Posted: Thursday, May 19, 2011 10:00 AM
Tim Hearden/Capital Press
Lo Saelee, a Cottonwood, Calif., strawberry grower, said this year's berries have shown good quality despite the late winter rains and chilly weather.
California falters after five record-setting harvests
By TIM HEARDEN
COTTONWOOD, Calif. -- In Lo Saelee's rented strawberry field here, the fruit is ripe, red and sweet and the on-farm vendor booth is open for business.
"It's pretty good," Saelee said of this year's crop, which he started selling about two weeks ago.
He and other vendors say the late winter rains didn't spoil the quality of the berries, which he expects to pick and sell into mid-July.
Stands like Saelee's are cropping up in many places around the state, signaling that the summer strawberry season is kicking into high gear.
The March rains and lingering chilly temperatures caused a slow start in some areas, but "things are definitely starting to pick up now," said Carolyn O'Donnell, spokeswoman for the California Strawberry Commission.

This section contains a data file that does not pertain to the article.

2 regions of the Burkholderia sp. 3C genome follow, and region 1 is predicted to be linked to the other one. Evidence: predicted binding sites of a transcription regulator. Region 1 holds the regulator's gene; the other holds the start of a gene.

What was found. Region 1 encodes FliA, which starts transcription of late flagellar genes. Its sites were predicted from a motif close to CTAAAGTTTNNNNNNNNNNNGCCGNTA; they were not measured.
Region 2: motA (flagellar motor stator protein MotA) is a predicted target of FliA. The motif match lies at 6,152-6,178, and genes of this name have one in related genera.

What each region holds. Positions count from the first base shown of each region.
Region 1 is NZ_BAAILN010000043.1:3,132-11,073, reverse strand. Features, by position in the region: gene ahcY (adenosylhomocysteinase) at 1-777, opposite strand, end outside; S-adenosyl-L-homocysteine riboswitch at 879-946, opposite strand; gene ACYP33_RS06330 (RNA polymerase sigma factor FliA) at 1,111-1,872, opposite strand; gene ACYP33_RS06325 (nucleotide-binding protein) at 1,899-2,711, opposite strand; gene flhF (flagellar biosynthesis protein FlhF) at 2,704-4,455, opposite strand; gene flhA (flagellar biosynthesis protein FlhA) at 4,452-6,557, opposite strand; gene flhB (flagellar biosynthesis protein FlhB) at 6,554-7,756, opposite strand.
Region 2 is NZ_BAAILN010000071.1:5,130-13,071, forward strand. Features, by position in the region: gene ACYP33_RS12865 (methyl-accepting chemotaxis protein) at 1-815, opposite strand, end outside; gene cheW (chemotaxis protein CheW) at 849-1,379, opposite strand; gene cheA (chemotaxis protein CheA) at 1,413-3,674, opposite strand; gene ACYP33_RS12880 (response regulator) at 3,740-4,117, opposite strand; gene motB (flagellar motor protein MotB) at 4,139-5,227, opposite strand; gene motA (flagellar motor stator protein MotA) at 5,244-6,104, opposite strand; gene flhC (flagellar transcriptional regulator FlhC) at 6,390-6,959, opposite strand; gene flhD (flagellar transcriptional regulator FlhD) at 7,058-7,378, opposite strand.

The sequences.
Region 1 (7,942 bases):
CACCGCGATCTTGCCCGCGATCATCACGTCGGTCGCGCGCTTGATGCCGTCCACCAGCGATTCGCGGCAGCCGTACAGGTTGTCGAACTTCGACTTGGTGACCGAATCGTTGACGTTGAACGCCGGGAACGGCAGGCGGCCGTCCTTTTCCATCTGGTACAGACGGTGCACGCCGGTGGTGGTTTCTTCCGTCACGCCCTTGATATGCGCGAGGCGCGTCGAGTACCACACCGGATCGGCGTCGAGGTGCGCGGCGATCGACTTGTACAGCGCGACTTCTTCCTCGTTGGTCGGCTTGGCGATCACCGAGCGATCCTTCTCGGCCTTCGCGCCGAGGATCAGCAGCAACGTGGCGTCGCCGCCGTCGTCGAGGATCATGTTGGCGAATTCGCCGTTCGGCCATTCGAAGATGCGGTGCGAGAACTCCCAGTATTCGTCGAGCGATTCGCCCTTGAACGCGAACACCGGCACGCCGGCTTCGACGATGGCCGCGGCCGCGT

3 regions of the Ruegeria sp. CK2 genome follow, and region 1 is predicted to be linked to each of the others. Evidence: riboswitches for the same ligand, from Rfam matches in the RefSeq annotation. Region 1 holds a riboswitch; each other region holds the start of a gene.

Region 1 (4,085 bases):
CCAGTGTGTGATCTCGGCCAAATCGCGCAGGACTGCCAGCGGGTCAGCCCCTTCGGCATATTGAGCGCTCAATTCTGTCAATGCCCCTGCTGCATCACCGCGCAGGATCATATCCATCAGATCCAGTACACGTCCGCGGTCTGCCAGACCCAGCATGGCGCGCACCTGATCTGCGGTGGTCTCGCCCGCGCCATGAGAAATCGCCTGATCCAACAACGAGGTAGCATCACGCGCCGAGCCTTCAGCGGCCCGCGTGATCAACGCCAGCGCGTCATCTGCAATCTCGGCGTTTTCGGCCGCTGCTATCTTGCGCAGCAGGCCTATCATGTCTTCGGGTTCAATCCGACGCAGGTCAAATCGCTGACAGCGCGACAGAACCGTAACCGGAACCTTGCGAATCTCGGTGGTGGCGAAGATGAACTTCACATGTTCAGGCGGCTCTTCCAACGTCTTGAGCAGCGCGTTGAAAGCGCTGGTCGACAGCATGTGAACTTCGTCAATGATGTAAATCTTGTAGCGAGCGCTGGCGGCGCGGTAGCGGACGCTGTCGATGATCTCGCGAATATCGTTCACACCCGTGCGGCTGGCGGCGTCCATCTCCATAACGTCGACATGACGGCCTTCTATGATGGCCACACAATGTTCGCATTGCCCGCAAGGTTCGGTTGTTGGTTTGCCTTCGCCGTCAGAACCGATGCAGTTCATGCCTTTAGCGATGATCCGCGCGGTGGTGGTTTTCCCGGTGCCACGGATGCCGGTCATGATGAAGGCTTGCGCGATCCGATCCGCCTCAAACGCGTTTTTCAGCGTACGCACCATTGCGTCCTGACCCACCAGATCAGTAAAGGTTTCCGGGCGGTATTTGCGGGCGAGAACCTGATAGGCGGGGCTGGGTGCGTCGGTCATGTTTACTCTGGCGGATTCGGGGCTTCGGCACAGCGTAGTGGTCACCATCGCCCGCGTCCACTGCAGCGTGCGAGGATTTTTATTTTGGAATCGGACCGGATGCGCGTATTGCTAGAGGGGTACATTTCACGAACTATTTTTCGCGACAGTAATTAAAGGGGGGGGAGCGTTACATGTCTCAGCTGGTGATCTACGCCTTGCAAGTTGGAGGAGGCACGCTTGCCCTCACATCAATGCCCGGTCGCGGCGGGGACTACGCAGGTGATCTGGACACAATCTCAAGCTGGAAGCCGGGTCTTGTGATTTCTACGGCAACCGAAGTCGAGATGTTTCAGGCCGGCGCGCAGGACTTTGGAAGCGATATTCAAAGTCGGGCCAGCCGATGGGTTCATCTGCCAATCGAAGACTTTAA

Strawberry production in the Golden State has enjoyed five straight record-setting years, but harvests this year have so far lagged behind the last two years, O'Donnell said.
By this time of year in 2009, some 57 million trays were harvested. Last year, there were 55 million trays produced by early May. So far this year, about 50 million trays have come out of the fields.
"We're not quite there yet," O'Donnell said. "We're all dependent on the weather. If we continue to have great weather through the summer, there's a great chance we'll be back up to where we were last year."
At most times of the year, someone is picking strawberries somewhere in California. The harvest essentially follows the sun, wintering in southern California and moving north as the year progresses. By late April or early May, however, all three of California's most prominent strawberry regions -- around Watsonville, Santa Maria and Oxnard -- ship berries, creating the summer peak season, O'Donnell said.
Though the start has been slow, growers have far from given up hope for another record-breaking year.